I have reservations about the proposals to include comparative religious studies in schools ("Religious studies can help foster good values" by Mr Syed Alwi Altahir; March 7).
My family belongs to the 18.5 per cent of Singaporean residents who do not have a religious affiliation ("English most common home language, bilingualism also up"; March 10).
My daughter and I are former members of the Catholic Church, and ever since we left the Church, we have been subjected to questions regarding our "godless" state.
My daughter has had to fend off people from a certain religion who tend to be overly fervent in their proselytising in her local university.
Though all religions encourage altruism and good moral values, it does not mean that people without a religion are lacking in moral fibre, and that their perceived deficiency has to be rectified by those belonging to a particular religion.
Indeed, I have come across many outwardly religious people who are none too charitable, and "godless" people who are the epitome of virtue.
Just as parents belonging to a particular religion would determine that their children - at least in their early years - adopt their religion, so too should the wishes of non-religious parents - that their children not be exposed to religious teaching of any kind - be respected.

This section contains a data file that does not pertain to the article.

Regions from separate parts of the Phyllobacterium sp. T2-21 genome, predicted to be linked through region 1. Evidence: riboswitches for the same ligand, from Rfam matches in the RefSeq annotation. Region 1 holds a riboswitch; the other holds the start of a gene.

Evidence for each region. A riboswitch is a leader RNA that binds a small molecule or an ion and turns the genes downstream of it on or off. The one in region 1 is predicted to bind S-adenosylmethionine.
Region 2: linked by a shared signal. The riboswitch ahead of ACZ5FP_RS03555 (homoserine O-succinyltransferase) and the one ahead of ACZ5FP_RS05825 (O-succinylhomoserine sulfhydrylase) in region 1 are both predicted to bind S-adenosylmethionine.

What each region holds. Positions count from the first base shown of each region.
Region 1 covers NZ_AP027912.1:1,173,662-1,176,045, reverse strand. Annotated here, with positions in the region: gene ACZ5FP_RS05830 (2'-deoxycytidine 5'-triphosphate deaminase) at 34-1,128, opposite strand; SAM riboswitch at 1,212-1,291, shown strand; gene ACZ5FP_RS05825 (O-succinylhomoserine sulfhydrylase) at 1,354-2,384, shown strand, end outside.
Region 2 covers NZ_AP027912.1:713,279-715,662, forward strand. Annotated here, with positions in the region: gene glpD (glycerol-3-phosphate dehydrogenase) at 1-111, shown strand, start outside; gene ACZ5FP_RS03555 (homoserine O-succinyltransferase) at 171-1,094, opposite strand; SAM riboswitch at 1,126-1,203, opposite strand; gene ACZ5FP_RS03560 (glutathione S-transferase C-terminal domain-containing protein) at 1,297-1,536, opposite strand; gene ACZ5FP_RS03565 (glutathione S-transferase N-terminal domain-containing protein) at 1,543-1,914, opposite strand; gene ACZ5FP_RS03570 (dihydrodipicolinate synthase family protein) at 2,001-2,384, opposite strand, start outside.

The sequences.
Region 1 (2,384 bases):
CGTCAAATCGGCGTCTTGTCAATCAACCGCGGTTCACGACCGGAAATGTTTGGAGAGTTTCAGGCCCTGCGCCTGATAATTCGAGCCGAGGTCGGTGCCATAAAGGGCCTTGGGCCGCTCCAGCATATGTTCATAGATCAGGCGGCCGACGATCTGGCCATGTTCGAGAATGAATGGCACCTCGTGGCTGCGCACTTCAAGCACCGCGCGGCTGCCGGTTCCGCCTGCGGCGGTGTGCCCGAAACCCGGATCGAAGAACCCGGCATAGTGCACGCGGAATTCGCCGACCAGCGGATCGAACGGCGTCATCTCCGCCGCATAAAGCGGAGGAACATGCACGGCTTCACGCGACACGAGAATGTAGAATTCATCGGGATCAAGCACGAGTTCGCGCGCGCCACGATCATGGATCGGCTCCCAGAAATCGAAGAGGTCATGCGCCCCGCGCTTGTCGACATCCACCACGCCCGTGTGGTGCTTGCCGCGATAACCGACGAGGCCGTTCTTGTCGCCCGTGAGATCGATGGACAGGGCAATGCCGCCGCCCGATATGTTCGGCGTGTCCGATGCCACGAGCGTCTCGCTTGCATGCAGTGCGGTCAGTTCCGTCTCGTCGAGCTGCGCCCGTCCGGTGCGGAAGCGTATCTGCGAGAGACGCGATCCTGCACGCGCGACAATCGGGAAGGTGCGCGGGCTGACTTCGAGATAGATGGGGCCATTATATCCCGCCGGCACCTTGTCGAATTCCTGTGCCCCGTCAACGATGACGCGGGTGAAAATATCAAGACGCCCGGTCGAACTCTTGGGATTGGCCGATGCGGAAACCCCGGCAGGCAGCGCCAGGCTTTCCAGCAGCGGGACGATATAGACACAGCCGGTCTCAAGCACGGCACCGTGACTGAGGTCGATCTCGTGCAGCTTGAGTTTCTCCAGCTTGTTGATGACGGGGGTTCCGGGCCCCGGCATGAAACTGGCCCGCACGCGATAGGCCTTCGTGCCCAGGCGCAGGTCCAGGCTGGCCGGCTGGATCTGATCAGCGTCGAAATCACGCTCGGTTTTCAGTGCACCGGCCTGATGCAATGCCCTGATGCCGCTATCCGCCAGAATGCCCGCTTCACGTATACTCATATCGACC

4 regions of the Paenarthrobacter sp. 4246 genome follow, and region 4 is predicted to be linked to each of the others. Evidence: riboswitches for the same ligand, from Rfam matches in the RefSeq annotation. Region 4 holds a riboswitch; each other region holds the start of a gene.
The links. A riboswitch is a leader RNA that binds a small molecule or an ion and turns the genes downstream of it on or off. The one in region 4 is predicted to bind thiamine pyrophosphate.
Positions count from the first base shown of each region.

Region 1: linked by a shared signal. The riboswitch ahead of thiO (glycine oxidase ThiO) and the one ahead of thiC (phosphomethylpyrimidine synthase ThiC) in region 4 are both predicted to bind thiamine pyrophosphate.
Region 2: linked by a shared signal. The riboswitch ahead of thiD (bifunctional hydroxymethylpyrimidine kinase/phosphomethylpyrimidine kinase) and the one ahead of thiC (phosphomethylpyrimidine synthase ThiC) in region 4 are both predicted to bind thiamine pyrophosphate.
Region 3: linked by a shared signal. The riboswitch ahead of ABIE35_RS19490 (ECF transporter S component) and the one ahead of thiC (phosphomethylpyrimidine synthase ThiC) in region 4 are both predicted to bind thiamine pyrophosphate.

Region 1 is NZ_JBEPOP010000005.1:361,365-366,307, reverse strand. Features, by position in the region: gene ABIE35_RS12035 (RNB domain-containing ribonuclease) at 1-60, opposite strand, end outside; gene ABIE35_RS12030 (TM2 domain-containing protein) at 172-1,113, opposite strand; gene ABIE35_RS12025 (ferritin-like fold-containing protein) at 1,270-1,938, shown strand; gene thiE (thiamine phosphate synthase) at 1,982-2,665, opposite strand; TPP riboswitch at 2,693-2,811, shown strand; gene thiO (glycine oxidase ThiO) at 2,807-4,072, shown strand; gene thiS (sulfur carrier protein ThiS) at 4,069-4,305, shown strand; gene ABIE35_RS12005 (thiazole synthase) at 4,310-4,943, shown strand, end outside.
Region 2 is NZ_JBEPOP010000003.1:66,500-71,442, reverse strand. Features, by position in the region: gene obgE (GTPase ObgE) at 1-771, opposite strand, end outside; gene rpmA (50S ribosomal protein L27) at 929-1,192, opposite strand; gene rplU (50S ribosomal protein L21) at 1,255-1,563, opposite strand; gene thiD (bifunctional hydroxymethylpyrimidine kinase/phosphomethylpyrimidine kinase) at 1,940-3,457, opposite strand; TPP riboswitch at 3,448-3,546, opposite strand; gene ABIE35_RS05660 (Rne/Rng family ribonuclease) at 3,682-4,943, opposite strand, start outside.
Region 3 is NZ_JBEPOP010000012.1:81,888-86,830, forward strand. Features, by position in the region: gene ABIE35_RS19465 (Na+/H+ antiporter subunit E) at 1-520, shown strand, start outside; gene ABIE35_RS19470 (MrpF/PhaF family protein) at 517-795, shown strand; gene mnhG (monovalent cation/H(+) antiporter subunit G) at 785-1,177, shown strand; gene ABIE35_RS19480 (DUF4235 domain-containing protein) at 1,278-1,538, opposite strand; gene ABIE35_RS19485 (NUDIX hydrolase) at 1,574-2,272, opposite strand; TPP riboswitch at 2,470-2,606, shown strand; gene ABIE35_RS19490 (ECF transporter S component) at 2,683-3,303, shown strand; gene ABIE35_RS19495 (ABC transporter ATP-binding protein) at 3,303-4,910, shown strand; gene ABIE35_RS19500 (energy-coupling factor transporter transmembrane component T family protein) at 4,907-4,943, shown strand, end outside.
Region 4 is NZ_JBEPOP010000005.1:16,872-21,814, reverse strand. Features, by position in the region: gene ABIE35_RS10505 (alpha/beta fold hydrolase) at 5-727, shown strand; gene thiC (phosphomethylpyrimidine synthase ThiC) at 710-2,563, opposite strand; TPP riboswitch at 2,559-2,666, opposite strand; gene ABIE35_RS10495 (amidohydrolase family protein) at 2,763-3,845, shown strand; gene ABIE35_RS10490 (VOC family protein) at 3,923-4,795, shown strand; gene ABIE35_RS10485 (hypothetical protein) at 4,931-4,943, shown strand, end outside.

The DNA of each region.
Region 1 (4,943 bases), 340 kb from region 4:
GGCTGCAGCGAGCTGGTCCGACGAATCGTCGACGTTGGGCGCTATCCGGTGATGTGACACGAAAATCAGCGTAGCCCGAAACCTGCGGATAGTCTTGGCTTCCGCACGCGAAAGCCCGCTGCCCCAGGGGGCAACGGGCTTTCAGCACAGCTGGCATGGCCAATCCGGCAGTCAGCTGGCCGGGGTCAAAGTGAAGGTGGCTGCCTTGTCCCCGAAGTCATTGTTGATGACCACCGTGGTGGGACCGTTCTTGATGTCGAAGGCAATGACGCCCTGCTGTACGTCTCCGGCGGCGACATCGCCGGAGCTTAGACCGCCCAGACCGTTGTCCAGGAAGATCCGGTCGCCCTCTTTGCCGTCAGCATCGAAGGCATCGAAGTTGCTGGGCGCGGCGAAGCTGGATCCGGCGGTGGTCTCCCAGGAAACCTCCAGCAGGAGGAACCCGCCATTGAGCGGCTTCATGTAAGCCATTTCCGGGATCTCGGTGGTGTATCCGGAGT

There is a fine line between the teaching of comparative religions and proselytising by an overzealous teacher, especially if the children do not have a religion.
Also, how would teachers approach certain tenets of religion that are at odds with science? This includes the issue of creationism or intelligent design - promulgated by most religions - versus evolution by natural selection, as subscribed to by most people without a religion.
Just as the atheists, agnostics and secular humanists among us do not impose our "beliefs" or "non-beliefs" on others, religious people should also not try to force their particular brand of religion on us.
We should leave the teaching of religious studies out of our secular schools, and confine such teaching to the respective places of worship of the different faiths.
These places of worship can have a mutual exchange of teachers to one another's religious classes.
If in the event that schools incorporate religious studies in their curriculum, I hope that parents would have a final say as to whether their children should attend such classes, especially when the family belongs to no organised religion.
Maria Loh Mun Foong (Ms)